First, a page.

UC’s out-of-state fix


Everyone knows that one of the core missions — maybe the core mission — of the University of California is to educate California students. That’s why it receives billions of state dollars each year, direct from the pockets of taxpayers.

So naturally it is worrisome to learn that UC is boosting its enrollment of out-of-state students. According to an article by Larry Gordon in Tuesday’s Times, more than 18% of the freshmen admitted to UC campuses for next year come from other states or countries, up from 14% last year and 11.6% in 2009. The reason is obvious: Out-of-state students pay $23,000 more in tuition each year than Californians. And the university, slammed again and again by reductions in state funding, desperately needs the money.

Not all of those out-of-staters will actually attend; in the end, the university says it expects about 10% or less of the new freshman class to be from elsewhere. But even that is higher than in the past, and each spot that goes to someone from far away could, theoretically, have gone to a local. This is an institution, after all, that rejects nearly a third of all applicants. William G. Tierney, director of USC’s Center for Higher Education Policy Analysis, says accepting more out-of-state students threatens to diminish opportunities for Californians.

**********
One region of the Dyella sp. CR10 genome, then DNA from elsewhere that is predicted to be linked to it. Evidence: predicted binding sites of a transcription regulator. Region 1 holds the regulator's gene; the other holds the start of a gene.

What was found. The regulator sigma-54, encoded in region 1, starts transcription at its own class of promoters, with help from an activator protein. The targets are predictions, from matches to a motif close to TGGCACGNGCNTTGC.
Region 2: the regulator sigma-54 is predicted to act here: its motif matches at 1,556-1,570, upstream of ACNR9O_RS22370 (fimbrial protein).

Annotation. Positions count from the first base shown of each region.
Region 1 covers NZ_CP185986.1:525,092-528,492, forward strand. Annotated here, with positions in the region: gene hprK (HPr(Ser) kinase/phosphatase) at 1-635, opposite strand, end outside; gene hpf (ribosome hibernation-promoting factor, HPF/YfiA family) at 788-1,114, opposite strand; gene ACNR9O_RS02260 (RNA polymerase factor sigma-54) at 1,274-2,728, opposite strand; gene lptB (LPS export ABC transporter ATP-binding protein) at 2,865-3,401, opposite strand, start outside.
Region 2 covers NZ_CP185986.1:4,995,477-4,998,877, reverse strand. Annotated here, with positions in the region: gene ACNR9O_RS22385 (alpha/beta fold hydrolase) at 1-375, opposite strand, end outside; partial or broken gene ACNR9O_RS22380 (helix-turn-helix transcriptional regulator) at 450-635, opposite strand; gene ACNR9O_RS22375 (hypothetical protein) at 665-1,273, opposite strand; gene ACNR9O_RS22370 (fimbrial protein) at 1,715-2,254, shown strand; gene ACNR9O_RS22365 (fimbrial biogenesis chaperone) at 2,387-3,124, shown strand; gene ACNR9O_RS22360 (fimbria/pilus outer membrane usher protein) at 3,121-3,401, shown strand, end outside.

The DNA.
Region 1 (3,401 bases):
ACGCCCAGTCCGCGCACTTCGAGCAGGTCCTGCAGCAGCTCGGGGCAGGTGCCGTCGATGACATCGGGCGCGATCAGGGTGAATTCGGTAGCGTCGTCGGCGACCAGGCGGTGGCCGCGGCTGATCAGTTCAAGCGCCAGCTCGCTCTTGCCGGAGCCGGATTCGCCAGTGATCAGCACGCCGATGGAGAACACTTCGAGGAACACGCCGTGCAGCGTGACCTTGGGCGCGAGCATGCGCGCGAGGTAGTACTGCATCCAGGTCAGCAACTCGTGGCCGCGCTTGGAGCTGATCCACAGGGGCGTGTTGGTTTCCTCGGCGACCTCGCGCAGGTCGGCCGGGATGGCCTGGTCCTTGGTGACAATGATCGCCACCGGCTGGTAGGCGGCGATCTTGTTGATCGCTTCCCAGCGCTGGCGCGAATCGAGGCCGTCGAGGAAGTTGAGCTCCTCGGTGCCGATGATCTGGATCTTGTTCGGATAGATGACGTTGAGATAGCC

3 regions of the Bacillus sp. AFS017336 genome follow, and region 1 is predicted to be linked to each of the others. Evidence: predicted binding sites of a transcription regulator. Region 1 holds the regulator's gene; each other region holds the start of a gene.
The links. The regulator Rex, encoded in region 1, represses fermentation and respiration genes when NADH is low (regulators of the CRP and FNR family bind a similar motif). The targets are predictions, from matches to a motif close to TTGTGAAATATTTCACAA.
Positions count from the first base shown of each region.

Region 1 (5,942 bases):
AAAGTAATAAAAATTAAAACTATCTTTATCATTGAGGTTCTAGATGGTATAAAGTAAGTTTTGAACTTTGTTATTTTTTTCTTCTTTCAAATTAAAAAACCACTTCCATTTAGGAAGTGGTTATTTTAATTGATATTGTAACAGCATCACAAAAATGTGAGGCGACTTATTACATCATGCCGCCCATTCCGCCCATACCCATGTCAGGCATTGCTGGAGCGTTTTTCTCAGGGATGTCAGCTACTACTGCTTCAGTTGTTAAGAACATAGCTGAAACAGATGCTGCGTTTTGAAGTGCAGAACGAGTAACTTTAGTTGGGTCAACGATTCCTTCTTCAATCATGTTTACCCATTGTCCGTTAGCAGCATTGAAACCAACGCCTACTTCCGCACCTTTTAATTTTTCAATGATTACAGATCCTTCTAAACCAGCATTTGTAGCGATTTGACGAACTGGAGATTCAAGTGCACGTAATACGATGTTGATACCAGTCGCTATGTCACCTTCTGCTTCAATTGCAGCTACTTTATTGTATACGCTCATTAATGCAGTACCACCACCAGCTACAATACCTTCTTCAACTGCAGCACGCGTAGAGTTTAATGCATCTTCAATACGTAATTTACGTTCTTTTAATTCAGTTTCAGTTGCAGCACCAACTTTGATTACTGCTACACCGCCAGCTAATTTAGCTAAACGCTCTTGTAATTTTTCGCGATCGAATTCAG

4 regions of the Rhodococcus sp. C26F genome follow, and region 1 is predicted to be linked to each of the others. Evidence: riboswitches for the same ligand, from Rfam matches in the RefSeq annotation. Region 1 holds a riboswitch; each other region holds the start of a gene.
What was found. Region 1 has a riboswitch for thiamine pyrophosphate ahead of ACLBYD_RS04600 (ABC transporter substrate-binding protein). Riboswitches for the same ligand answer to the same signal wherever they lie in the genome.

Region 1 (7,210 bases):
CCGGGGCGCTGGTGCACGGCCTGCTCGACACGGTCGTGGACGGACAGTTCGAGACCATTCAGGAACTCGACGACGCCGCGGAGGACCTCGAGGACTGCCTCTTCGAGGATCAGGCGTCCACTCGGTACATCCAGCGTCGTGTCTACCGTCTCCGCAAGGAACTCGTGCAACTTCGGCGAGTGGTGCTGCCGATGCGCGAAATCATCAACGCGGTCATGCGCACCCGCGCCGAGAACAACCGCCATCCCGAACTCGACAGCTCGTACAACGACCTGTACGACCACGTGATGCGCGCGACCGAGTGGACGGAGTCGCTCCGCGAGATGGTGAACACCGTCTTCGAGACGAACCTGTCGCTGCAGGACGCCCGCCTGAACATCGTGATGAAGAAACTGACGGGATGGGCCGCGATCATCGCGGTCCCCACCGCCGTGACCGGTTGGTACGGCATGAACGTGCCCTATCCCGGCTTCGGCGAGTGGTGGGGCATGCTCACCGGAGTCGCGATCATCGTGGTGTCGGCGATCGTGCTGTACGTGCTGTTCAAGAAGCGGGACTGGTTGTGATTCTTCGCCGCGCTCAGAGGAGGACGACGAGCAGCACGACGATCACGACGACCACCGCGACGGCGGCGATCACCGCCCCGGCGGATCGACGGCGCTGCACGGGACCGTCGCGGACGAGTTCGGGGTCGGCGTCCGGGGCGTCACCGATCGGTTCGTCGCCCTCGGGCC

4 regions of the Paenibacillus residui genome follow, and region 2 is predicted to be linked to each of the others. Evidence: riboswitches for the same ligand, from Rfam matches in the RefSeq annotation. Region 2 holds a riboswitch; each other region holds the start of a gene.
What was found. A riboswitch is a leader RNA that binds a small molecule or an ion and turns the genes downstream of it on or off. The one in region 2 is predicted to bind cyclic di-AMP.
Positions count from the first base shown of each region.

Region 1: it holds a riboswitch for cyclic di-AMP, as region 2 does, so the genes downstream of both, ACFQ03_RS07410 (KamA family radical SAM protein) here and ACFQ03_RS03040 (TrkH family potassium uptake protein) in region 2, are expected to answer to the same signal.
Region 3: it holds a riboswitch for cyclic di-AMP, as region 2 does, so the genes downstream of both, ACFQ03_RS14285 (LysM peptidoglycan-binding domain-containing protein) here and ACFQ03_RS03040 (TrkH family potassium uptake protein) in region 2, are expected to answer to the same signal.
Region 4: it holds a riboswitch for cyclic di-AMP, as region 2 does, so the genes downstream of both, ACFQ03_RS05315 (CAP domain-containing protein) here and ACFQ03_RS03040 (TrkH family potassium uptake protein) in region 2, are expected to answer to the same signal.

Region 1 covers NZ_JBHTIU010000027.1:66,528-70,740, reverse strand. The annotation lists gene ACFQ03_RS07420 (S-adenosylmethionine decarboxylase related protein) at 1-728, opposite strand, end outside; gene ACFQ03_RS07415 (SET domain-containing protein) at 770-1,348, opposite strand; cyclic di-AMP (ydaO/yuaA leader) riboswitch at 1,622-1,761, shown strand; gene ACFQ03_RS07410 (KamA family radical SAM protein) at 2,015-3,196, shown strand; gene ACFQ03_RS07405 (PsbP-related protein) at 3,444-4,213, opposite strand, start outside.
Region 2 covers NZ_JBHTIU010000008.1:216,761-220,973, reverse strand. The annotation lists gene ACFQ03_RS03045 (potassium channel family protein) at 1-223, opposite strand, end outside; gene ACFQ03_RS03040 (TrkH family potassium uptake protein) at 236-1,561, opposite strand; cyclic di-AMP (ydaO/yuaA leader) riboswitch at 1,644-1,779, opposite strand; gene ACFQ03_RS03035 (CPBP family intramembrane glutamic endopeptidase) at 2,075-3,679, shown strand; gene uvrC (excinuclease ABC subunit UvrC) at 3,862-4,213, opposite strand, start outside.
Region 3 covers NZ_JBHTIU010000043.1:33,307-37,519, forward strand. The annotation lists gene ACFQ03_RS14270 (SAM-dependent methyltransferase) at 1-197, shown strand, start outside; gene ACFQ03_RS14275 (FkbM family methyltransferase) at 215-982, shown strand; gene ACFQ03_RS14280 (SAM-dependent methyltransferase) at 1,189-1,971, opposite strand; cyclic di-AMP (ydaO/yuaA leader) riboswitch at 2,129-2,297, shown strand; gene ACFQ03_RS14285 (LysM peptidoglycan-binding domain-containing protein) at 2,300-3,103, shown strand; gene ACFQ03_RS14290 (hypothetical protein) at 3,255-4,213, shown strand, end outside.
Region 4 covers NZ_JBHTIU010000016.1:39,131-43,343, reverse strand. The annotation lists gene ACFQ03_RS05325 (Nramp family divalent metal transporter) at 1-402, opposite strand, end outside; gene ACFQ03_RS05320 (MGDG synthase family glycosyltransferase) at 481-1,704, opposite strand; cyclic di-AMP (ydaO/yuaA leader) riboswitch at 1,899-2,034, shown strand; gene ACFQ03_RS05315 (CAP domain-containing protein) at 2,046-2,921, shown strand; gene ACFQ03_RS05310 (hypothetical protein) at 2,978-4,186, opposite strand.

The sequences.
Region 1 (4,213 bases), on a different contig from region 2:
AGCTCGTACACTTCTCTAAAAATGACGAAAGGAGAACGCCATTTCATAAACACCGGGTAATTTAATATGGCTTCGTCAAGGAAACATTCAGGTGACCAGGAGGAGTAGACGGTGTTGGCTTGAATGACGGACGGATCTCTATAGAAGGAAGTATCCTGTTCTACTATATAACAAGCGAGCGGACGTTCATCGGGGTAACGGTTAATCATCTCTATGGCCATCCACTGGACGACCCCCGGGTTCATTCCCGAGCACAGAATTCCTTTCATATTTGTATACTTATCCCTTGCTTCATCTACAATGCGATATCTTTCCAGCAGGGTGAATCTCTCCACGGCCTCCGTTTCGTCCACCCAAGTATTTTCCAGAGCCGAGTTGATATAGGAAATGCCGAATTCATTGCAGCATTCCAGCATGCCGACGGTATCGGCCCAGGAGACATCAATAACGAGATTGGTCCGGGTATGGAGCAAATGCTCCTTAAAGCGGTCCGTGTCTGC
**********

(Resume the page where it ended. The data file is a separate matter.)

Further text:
Despite that, UC is doing the right thing.

Increasing the proportion of students from outside California is, frankly, the best of a bunch of bad choices. UC is a revered institution, one of America’s great public university systems, and as it struggles to absorb hundreds of millions of dollars in new budget cuts, it must choose among unappealing reductions in programs and services that could severely damage its quality and reputation. Decisions that drive off its most talented faculty members, or push tuition levels far beyond where they’ve already been pushed, or close entire campuses, or reduce class offerings much further could prove irreversible.

Increasing the percentage of students from out of state, by contrast, is reversible. When times get better (assuming they do get better), the university can shift the proportion back without having damaged the quality of the institution. The fact is that the UC system does not accept nearly as many out-of-state students as some other public universities do. Michigan, Virginia and Colorado, for instance, all enroll more than 30% of their undergraduates from out of state.

The University of California, with its world-class research capabilities, its top-tier academic offerings and its many economic benefits for the state, remains one of California’s most valuable assets. It is essential that we keep it that way.